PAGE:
Where the Powerpuff Girls fit into that, for me, is that it was simply a fun show that works at multiple levels. Take anyone element of the show or the writing or the characters and you'll see that it doesn't "look" like a particularly special show. But the show was fortunately often quite a bit more than the sum of its, on the face of it, ordinary parts. The blonde, redhead, brunnete breakout of character designs bespoke covering all the bases of girlyness. The Professor served as not just a father figure but as someone the girls could rescue. McCracken once said, I think, that he wanted to create a show in which girl power and feminist ideas could be presented in a way that was fun and accessible for anyone.

As a cultural manifestation of would be feminist agitprop, if you want to put the worst possible spin on the motive (which I think would be extremely unfair but I say this to make a rhetorical point), I would say The Powerpuff Girls succeed by taking the high road of taking the low road. Aim to please, first of all.

C. S. Lewis famously opined that the best way to tell stories to children it to tell a fun, pleasing story and prefer that moral lessons are learned along the way. The WRONG way to approach things would be to begin with the moral lesson children ought to learn and then go about fashioning a story that gets the job done. The Powerpuff Girls, right up to the name (or down to the name) demonstrated that the committment to first make sure it's fun goes a long way. Even if McCracken conceived of the series as a way to promote a social view you won't see that played out in so blatantly a didactic fashion that you "have" to deal with the subtext/metatheme to even get drawn into the show.

I suppose if I were to arbitrarily select two cartoons that for me bookended the 1990s that had signal agendas they wanted to promote you could go one of two ways. At the start of the 1990s there would be Captain Planet and at the end of the 1990s there would be the Powerpuff Girls. Which of these cartoons even got to the point of having a tenth anniversary release of the entire run of the series?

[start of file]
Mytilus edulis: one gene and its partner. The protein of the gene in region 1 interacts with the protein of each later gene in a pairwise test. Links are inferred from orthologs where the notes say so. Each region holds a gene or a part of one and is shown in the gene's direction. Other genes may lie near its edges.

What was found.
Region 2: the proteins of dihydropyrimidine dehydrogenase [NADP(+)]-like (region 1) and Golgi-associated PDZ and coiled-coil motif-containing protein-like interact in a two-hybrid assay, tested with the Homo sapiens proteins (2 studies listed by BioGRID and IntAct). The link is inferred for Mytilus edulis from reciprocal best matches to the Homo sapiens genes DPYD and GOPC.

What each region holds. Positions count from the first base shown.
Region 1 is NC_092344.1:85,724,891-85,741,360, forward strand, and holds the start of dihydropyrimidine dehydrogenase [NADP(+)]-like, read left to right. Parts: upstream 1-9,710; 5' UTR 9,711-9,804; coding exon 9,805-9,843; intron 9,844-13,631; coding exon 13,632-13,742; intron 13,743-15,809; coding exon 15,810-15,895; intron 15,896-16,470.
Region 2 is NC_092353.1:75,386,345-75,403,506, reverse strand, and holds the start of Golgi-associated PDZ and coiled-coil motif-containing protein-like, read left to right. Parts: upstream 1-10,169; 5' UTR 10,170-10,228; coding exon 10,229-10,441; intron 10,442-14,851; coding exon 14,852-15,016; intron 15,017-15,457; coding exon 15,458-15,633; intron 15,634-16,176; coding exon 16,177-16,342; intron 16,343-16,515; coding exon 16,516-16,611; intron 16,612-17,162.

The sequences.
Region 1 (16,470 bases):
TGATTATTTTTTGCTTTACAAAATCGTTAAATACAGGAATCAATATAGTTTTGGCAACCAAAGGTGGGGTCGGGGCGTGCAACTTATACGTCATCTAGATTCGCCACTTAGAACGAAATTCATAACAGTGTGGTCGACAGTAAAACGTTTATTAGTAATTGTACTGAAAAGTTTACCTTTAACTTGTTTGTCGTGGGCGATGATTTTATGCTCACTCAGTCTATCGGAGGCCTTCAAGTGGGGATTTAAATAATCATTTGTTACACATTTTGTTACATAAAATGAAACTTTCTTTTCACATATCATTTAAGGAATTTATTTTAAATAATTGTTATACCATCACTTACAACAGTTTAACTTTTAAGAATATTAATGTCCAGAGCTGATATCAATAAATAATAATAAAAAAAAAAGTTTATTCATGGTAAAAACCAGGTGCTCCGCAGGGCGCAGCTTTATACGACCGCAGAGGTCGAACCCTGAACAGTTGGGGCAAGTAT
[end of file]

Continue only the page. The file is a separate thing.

Particularly in terms of how Christians with conservative theology and politics might see things, the social agenda PPG was designed to help promote is so sweet, charming, and in many respects benign where speechifying goes it would be easy to see virtues in the show. If Christians wanted to freak out into culture war mode they would have been better off freaking out about The Powerpuff Girls rather than Pokemon or Captain Planet. Captain Planet's didactism was so off-putting that that might be the single simplest reason there's not some tenth anniversary box set of the entire run of Captain Planet. I think those Christians would need to chill out but that's not really why I'm writing.

I'm writing to share some of my enthusiasm for a very cute show. Tara Strong and E. G. Daily do some of their most memorable work here and Cathy Cavadini is great as Blossom. I have a soft spot for Strong's voice-over work. I liked her as Batgirl, liked her as Bubbles a great deal, liked her work as Raven on Teen Titans. Even her tiny role in the dub of Spirited Away was fun for what a small part it was. And, yes, I even know that she did work under her maiden name as Tara Charendoff. Yes, I am that much of a cartoon nerd that I recognize voice actors. Roger Jackson gave us one of the landmark voices of the late 1990s with the wonderful voice of Mojo Jojo, easily one of the greatest ineffectual blowhard villains in cartoons in the last ten years. What's not to like about a genius level monkey who can't get his plans to work because he's a monkey and he's fighting three little toddlers with powers that get into pre-Crisis on Infinite Earths Superman level? Answer? Nothing.

So my suggestion to 1980s cartoon nostalgists is to rethink your loyalties. There are very few cartoons from the 1980s I would want my now 7-year-old and 4-year old nieces to watch from that period. That cartoon with Bill Cosby as a bad guy and the hourglass full of thistles? You remember that one? The Care Bears movies 1 and 2? Trust me, that age of "good" cartoons you're remembering from the 1980s had a lot of crap. If you think Michael Bay was wrong to make a Transformers cartoon that desecrated your childhood, well, you didn't have to watch that thing, did you? And the truth is that the only thing I really remember for Transformers are a few voices--Chris Latta as Starscream, Frank Welker as Megatron, and Peter Cullen as Optimus Prime, and Scatman Cruthers as Jazz, of course. But, really, I never thought of Jazz as Jazz, I always thought of him as Hong Kong Phooey (a show that was in some ways more fun as a concept than execution but another HB cartoon that I admit I remember fondly, seeing episodes on reruns in the mid 1980s that really came out in mid 1970s).

So, in short, forget the 1980s if you're a nostalgia type and if you were a fan of Powerpuff Girls you can be content knowing this series is finally getting what looks like a decent release package.